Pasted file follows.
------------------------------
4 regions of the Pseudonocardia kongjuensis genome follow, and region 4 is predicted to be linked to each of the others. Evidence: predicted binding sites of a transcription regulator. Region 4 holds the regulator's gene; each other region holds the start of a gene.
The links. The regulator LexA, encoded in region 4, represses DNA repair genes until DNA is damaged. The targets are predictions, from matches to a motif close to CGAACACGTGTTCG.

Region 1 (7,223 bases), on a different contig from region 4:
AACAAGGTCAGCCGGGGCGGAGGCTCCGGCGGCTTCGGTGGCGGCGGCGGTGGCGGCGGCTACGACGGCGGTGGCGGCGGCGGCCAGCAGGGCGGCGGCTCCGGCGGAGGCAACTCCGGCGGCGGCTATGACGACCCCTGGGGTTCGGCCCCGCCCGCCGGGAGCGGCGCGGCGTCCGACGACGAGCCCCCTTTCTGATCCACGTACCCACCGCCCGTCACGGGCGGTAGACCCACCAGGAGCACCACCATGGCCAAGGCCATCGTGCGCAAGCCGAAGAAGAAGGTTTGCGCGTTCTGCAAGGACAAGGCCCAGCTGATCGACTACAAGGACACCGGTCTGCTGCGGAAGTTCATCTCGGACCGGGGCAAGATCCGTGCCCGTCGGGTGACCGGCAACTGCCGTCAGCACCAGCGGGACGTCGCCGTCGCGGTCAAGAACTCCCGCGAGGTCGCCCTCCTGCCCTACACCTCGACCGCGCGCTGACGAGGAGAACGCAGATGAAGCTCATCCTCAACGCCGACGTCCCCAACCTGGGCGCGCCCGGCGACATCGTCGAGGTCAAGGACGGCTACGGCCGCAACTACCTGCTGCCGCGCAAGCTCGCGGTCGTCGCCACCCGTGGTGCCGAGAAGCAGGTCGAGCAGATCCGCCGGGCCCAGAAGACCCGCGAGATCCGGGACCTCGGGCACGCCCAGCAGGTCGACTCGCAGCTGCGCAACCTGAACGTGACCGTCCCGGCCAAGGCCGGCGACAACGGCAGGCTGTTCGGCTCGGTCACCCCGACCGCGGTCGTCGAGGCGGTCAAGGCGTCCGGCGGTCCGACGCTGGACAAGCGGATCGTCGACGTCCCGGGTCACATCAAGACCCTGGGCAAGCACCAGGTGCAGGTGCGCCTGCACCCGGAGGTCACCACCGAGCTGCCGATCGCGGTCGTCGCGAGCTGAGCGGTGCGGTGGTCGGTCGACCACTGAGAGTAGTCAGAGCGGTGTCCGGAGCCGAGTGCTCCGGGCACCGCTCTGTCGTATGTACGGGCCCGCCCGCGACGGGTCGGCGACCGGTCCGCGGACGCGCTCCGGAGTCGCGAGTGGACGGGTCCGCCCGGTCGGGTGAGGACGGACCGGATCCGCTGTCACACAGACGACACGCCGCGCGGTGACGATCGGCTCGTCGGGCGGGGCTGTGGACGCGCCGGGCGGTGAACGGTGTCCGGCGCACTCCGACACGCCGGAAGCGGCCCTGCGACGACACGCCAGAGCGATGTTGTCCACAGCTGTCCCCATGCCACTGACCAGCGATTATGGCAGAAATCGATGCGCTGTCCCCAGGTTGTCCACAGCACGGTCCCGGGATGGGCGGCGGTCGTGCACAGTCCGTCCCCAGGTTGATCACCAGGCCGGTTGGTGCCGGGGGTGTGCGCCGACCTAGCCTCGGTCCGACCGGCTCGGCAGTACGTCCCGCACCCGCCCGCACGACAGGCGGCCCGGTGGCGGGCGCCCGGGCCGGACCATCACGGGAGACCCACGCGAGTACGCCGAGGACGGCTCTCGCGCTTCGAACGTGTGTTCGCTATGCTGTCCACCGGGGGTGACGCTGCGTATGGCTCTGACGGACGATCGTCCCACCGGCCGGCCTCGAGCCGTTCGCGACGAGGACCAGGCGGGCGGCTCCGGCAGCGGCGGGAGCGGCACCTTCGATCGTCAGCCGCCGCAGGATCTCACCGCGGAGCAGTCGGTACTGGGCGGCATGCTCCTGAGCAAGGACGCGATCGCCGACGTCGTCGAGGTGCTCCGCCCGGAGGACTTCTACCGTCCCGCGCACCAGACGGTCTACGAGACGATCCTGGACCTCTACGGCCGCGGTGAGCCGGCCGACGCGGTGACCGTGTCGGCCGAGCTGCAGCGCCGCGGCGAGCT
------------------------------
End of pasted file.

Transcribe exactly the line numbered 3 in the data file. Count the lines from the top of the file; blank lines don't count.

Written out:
Region 1 (7,223 bases), on a different contig from region 4: